Miller, N. (2013). Measuring up to speech intelligibility. International Journal of Language and Communication Disorders, 48(6), 601-612. doi: 10.1111/1460-6984.12061
Here is what he wrote about the Intelligibility in Context Scale on page 608:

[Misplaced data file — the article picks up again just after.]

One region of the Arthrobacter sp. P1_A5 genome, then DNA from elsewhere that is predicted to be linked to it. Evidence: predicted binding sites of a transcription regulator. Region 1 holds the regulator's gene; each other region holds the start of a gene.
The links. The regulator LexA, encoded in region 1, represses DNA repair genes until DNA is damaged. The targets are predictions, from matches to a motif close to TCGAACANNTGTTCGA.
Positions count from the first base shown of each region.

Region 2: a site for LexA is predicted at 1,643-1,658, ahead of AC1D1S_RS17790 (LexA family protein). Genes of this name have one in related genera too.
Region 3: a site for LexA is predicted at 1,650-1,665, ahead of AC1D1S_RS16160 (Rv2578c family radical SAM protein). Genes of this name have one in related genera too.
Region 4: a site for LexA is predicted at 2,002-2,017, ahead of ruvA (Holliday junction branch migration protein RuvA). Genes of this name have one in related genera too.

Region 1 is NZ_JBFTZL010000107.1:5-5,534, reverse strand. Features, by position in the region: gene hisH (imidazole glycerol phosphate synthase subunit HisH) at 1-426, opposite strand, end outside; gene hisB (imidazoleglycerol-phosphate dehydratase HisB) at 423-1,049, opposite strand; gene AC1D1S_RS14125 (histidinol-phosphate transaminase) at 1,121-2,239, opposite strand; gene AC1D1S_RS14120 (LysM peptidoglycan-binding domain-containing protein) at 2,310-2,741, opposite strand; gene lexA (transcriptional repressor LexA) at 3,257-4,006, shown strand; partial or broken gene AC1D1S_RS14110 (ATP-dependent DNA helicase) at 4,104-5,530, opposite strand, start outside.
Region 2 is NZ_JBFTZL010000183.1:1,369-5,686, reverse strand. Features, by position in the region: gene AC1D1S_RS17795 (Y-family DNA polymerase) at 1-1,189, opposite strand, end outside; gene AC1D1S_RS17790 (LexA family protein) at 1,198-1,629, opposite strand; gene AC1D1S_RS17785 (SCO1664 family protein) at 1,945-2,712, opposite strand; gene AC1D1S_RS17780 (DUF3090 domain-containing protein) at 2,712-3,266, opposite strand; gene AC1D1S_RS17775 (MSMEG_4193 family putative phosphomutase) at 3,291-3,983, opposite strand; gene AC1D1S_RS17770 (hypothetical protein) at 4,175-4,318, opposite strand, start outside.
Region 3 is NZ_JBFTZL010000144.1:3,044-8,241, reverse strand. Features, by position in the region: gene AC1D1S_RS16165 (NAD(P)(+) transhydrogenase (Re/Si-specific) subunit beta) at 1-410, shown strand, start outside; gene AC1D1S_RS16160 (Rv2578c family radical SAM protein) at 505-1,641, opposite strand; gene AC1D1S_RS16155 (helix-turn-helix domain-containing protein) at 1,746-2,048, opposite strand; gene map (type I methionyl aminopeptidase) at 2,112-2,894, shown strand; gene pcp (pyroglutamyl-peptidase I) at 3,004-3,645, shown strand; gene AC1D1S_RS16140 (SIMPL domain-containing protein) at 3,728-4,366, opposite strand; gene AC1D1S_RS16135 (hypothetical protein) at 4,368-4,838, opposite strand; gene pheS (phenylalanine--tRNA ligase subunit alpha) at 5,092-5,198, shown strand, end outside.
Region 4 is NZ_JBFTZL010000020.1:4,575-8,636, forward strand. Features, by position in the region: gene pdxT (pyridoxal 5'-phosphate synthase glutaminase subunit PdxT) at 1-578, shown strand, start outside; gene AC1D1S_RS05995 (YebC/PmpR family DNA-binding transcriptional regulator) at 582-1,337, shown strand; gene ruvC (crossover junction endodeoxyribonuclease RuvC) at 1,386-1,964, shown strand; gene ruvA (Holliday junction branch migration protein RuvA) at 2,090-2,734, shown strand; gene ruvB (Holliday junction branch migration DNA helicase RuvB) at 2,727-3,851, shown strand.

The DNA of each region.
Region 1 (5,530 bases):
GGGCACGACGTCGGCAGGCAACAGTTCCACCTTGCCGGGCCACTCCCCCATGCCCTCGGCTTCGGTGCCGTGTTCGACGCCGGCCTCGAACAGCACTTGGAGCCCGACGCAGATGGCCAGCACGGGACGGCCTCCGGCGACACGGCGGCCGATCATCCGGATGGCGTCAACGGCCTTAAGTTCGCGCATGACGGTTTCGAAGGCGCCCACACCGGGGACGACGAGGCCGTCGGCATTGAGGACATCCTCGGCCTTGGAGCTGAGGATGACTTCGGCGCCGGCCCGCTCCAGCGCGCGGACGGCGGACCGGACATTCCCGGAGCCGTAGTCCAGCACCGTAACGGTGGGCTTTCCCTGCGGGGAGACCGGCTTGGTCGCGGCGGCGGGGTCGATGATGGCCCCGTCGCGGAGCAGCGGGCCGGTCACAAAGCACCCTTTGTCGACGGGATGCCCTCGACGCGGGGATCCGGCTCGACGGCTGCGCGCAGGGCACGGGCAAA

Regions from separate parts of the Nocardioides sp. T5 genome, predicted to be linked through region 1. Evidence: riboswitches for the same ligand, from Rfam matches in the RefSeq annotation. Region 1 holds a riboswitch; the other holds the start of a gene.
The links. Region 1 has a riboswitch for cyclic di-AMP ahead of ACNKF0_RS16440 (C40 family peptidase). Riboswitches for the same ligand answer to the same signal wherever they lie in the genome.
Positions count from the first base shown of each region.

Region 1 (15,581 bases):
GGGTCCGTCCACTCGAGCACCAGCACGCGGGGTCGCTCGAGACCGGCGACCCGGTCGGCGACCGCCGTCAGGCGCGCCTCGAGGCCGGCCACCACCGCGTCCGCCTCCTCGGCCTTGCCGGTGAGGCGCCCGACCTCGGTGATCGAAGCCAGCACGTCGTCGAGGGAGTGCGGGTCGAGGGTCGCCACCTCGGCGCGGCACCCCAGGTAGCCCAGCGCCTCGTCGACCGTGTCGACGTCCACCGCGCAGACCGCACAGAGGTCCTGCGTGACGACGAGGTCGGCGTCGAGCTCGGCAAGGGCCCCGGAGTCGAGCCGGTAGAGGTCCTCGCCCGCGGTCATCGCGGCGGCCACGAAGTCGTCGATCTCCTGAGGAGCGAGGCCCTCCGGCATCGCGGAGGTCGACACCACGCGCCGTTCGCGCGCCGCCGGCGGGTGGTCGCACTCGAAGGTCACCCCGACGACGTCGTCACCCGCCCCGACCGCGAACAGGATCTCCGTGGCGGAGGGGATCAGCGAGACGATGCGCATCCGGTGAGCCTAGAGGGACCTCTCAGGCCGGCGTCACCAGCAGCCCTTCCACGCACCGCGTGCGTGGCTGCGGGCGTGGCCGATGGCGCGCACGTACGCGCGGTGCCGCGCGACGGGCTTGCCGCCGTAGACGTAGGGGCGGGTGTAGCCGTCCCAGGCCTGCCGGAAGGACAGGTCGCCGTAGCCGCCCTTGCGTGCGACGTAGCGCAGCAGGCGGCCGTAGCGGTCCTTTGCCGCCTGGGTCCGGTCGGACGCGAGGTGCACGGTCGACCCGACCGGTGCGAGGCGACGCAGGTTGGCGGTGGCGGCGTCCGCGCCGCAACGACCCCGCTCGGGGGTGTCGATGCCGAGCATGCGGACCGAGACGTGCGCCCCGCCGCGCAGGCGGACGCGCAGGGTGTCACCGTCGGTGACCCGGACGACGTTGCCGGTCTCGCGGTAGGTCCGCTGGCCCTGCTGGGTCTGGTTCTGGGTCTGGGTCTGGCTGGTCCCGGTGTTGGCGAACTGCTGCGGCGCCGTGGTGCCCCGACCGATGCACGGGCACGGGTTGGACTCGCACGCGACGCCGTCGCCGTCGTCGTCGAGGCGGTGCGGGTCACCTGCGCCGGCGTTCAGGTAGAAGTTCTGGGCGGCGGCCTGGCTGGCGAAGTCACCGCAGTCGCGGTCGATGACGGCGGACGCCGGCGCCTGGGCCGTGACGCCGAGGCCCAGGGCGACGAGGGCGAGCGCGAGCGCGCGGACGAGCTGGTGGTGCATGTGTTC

However, there are already examples of attempts at combining the complementary perspectives of signal independent and signal dependent intelligibility in order to gain insights into social interactive implications of different levels of intelligibility... McLeod et al. (2012) employed a set of ‘Intelligibility in Context’ questions alongside intelligibility scores – e.g. Do you understand your child; Do strangers understand your child?, rated on a five point ‘always’ to ‘never’ scale. This provides a method to capture listener and situational variation. It also offers a way of gauging changes in functional success in relation to developments in signal dependent changes. Making such combined judgement has the advantage that it permits one to gain inroads into what counts as a clinically, communicatively, as opposed to merely statistically significant change in intelligibility, either generally, or, more realistically, in relation to given listeners, in given situations.